Oh, I wish so. Of course, since we haven't shown the willpower needed to cut emissions nearly enough to cause a halt--much less a decrease--the only thing that could possibly cause "the next ice age" will be a supervolcano eruption, a massive comet/asteroid strike, or a global thermonuclear war. Any of those three would fill the skies with heat-reflecting aerosols for many years, and the planet would definitely cool. Of course, those particular cures are worse than the disease--you know, like asking to be shot in the head to "cure" your cancer--so I'm not sure whether I'm ready to be hoping for one of them to happen.
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Make sure to explain if I am wrong, but I believe that severe weather is mostly influenced/intensified by upper-level cold air. Thus, these extreme weather events would imply that our atmosphere is getting colder, not warmer, in the upper levels.
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Quoting PlazaRed:
This problem has been on the cards for some time now and its not going to go away.I fear that the drought affected people aren't going to go away as well. The USA has a vast area with about 300 million people in it, room will be found for any climatic refugees.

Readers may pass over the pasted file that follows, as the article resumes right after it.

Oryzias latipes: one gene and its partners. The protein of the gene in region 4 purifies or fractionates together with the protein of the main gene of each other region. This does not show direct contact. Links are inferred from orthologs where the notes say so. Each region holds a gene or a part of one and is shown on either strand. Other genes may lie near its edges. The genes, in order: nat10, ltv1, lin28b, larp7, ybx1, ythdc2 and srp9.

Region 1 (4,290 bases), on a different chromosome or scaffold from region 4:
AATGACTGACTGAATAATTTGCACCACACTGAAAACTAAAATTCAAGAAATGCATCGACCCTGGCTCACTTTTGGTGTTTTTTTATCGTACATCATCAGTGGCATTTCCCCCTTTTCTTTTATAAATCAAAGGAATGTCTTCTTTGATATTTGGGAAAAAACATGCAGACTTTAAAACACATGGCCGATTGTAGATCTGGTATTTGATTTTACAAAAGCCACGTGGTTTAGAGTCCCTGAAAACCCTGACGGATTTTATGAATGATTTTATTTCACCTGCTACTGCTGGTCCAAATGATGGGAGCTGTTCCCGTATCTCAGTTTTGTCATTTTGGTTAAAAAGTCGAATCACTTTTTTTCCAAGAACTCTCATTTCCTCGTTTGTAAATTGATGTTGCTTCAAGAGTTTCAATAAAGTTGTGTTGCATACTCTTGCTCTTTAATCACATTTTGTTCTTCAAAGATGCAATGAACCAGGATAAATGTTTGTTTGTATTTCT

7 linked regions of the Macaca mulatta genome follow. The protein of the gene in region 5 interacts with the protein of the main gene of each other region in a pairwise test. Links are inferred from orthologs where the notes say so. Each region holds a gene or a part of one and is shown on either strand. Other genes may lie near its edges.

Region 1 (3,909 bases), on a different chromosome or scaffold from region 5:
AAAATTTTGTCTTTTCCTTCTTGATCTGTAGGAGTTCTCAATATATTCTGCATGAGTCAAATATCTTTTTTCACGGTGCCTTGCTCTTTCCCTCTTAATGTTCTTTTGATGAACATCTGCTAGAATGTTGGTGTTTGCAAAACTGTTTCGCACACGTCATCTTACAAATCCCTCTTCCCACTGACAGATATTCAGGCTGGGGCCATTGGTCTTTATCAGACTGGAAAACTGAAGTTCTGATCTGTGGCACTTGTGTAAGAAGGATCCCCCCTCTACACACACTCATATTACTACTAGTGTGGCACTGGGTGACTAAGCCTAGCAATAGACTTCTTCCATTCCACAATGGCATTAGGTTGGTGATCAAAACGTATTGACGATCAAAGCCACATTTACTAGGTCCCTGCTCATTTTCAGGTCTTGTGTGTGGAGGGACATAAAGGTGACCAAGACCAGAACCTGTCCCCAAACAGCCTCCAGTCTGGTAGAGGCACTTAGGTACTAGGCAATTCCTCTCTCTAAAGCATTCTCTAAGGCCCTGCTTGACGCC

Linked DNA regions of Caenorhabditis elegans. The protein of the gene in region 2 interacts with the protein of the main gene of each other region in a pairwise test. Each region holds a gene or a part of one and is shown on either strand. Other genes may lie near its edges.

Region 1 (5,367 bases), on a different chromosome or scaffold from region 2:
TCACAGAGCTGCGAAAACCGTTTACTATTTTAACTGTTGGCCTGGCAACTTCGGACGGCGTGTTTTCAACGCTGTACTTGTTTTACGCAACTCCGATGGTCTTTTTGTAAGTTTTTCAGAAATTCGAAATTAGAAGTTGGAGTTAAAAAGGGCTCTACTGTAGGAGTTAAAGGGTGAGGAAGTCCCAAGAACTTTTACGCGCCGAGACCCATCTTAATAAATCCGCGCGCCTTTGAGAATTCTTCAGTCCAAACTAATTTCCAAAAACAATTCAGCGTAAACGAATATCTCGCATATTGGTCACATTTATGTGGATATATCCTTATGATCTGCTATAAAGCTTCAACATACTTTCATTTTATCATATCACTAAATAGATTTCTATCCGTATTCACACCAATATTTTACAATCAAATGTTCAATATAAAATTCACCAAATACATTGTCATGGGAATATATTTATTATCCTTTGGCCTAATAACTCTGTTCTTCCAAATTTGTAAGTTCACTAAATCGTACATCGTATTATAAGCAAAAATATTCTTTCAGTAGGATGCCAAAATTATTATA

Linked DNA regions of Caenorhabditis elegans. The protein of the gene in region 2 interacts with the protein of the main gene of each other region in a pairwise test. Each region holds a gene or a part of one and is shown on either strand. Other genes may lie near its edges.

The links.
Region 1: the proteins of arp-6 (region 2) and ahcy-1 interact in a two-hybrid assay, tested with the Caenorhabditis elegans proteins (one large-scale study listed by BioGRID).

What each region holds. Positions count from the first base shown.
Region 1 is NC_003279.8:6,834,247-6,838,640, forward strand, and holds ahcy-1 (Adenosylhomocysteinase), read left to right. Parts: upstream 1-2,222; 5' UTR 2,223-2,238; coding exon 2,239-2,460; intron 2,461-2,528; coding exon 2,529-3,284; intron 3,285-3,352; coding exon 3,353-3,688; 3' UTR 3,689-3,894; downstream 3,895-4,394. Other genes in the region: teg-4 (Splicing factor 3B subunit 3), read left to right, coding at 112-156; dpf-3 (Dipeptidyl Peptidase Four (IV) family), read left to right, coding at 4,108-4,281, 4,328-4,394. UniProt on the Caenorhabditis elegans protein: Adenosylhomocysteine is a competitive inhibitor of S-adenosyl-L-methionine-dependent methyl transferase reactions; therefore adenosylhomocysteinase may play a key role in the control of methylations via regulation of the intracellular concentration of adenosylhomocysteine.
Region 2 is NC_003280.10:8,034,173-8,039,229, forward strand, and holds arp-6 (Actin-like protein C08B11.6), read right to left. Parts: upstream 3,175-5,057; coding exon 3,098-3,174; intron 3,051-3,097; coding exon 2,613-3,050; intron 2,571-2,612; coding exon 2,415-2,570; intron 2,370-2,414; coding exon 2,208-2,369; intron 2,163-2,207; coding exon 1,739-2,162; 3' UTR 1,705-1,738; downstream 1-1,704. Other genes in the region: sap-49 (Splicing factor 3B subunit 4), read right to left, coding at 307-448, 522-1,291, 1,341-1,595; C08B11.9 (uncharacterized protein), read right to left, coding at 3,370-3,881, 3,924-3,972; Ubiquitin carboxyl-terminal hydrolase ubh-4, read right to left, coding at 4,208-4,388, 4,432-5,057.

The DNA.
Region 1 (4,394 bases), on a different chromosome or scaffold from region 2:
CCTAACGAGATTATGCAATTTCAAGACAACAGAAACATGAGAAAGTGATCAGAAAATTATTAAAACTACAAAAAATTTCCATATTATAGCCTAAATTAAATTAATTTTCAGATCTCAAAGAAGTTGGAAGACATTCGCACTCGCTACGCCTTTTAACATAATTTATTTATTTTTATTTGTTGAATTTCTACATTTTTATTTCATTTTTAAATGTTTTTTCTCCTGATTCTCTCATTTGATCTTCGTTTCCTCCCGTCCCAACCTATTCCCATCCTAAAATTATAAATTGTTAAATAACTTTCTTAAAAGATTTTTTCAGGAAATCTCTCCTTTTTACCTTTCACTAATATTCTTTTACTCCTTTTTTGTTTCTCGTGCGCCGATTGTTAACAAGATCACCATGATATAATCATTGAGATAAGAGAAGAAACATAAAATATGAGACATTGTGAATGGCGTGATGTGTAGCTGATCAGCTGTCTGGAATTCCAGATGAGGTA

Land area may not be a problem--but being sure those refugees have access to adequate jobs, food, water, medical services, and so on, may prove to be an unconquerable logistical nightmare.
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People, a 1 degree fluctuation (Globally) can have big implications on wx patterns. This is the reason for more and more of these big wx disasters over the last 10 to 20 years globally. This post by Doc pretty much sums it up guys.
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Quoting goodsign:
The only logical answer is to get rid of human beings. They are the cause of everything we hate about the world. Then the animals and plants would be happy again.

We are working fast, to do this.
Stuff like Roundup weedicides are ensuring that we will soon be unable to reproduce.
All is well. :}:}}
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Sure, temperatures have been flat for the last 13 years... if you cherry-pick your data and treat 1998 as a baseline, rather than the positive outlier it actually was.
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If you believe in global warming, like. If you dont, dislike.
I don't
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Thinking on some of the comments and info about fuel/energy prices and the amount of disposable cash that gets spent on energy in general, in the CO2 theme.
A gallon of Diesel in the UK costs about $8.50 a US Gallon, (a bit cheaper in Europe,)other energy prices are very high as well. Meanwhile the requirements for transport and energy are not getting any less.